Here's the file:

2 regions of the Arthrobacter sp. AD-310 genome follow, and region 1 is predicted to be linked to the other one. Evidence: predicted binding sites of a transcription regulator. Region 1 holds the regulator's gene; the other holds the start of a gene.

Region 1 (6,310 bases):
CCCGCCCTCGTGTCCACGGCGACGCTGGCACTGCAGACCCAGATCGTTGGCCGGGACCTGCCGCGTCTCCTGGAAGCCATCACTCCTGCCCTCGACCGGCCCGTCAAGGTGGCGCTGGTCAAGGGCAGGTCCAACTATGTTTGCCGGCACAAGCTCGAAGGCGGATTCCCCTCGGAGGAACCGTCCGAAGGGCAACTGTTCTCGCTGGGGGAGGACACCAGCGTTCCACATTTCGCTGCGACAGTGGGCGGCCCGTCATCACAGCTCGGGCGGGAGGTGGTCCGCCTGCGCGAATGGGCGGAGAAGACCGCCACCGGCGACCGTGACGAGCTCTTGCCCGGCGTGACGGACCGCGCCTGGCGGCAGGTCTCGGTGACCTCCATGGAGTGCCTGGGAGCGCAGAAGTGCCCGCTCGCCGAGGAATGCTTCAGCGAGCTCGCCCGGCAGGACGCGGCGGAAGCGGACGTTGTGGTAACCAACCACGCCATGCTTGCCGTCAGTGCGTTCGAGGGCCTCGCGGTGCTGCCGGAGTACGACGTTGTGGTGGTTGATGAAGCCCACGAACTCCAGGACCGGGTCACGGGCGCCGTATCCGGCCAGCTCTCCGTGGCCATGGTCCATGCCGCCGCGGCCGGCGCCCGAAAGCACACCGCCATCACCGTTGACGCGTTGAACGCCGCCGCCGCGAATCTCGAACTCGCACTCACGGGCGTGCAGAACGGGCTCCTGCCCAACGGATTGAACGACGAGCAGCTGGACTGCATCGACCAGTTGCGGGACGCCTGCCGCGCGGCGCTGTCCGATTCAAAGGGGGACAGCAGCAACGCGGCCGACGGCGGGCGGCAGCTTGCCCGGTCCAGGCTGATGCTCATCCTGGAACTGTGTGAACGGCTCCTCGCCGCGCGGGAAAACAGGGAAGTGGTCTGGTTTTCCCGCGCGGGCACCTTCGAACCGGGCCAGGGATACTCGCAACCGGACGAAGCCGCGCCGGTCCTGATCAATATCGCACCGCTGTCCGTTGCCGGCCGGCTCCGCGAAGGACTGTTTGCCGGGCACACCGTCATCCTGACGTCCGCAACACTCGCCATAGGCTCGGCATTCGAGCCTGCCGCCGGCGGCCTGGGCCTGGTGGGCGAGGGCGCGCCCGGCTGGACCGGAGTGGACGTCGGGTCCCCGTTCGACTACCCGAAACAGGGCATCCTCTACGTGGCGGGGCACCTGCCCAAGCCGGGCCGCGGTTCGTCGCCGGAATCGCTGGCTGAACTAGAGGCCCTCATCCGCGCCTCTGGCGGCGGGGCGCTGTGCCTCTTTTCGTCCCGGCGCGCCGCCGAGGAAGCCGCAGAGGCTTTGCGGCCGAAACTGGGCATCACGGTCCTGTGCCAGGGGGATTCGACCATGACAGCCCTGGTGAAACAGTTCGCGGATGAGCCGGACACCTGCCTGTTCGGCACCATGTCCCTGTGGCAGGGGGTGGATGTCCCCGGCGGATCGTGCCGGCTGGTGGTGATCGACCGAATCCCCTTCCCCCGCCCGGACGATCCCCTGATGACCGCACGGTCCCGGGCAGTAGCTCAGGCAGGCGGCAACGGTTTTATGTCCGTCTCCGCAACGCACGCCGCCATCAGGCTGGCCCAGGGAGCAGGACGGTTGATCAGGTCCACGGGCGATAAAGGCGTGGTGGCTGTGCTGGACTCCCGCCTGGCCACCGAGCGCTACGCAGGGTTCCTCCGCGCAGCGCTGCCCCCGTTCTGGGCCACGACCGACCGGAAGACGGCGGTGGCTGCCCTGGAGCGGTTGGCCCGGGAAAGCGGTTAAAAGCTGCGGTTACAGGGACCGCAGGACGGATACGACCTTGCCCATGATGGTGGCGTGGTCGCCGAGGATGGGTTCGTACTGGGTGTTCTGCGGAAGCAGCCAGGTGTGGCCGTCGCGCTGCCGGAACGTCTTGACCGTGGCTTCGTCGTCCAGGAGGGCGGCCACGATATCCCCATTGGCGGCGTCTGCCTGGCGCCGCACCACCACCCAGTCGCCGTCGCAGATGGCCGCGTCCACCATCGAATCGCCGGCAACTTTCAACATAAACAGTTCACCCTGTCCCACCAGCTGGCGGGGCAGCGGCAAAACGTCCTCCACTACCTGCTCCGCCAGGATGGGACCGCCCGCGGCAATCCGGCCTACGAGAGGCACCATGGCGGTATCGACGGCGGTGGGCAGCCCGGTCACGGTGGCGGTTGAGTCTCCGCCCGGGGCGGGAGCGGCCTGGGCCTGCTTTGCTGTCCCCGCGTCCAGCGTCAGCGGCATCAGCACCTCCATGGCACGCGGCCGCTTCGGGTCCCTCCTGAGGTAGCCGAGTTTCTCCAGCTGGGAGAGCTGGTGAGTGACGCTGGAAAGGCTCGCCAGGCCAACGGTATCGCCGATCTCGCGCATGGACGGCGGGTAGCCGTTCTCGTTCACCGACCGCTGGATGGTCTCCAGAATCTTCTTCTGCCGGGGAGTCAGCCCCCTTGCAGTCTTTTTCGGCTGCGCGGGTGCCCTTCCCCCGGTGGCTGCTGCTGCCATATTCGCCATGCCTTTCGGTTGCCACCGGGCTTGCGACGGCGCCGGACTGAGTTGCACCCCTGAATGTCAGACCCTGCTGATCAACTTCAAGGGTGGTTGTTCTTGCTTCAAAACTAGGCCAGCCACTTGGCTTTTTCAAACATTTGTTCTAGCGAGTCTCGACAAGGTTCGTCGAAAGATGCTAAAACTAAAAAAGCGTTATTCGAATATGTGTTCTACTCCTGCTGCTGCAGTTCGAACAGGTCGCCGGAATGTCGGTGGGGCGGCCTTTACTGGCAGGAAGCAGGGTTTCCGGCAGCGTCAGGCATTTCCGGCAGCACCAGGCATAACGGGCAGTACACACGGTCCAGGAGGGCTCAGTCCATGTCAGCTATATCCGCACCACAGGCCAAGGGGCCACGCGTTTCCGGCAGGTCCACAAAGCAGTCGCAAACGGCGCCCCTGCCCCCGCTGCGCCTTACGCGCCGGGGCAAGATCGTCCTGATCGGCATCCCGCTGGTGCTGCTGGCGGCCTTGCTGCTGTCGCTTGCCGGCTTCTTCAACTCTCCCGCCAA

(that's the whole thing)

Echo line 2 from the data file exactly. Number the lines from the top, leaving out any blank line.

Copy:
Region 1 (6,310 bases):